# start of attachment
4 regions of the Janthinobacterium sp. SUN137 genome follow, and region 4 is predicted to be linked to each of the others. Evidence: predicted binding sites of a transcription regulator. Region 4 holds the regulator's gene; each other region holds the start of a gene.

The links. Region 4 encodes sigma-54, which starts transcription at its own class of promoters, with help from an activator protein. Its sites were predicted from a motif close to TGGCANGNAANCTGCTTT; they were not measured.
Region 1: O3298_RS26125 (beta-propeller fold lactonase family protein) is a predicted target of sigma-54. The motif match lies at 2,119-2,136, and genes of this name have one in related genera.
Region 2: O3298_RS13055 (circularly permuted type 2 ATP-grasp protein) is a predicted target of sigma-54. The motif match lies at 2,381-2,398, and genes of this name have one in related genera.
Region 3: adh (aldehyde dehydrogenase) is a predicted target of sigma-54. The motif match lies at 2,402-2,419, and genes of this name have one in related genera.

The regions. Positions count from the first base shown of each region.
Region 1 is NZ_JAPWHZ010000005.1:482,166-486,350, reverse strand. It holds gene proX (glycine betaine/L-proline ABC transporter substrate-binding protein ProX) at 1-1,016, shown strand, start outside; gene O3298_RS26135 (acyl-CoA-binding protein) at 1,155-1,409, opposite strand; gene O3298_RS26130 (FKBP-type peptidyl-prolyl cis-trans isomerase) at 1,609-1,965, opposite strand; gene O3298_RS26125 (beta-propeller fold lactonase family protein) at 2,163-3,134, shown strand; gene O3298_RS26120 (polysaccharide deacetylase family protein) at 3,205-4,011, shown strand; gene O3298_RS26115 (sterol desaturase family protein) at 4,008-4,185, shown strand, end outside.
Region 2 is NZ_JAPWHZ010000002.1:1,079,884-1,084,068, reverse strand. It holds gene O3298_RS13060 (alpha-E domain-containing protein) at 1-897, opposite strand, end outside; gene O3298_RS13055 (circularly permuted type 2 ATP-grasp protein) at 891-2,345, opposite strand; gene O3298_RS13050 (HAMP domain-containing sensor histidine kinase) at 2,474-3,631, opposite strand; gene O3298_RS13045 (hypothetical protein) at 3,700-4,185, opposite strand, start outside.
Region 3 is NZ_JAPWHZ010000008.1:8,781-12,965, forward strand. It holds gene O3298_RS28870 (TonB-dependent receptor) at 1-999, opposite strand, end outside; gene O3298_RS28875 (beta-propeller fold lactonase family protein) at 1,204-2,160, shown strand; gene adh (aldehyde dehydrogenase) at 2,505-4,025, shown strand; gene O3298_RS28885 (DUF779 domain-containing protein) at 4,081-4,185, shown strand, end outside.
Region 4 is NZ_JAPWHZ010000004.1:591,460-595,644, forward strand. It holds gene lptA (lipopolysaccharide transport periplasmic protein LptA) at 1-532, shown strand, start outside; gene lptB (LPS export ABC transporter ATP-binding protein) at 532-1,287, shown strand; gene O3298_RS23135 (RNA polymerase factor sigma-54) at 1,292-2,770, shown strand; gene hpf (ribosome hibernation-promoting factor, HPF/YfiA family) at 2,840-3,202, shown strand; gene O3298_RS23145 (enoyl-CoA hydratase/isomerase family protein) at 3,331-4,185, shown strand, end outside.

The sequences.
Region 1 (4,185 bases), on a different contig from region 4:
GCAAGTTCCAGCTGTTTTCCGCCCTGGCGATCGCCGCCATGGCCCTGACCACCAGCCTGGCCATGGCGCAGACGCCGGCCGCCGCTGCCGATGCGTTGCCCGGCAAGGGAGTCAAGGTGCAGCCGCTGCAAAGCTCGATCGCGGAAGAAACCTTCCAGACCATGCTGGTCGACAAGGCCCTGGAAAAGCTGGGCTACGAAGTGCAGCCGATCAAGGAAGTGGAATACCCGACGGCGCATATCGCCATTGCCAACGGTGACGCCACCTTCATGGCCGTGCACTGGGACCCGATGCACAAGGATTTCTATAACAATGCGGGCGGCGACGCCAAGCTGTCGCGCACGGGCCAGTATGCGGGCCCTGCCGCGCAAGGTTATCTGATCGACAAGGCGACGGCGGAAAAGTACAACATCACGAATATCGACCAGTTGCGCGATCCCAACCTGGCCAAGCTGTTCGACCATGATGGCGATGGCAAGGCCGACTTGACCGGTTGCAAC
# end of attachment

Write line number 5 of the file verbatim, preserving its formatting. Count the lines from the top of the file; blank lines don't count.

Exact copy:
Region 3: adh (aldehyde dehydrogenase) is a predicted target of sigma-54. The motif match lies at 2,402-2,419, and genes of this name have one in related genera.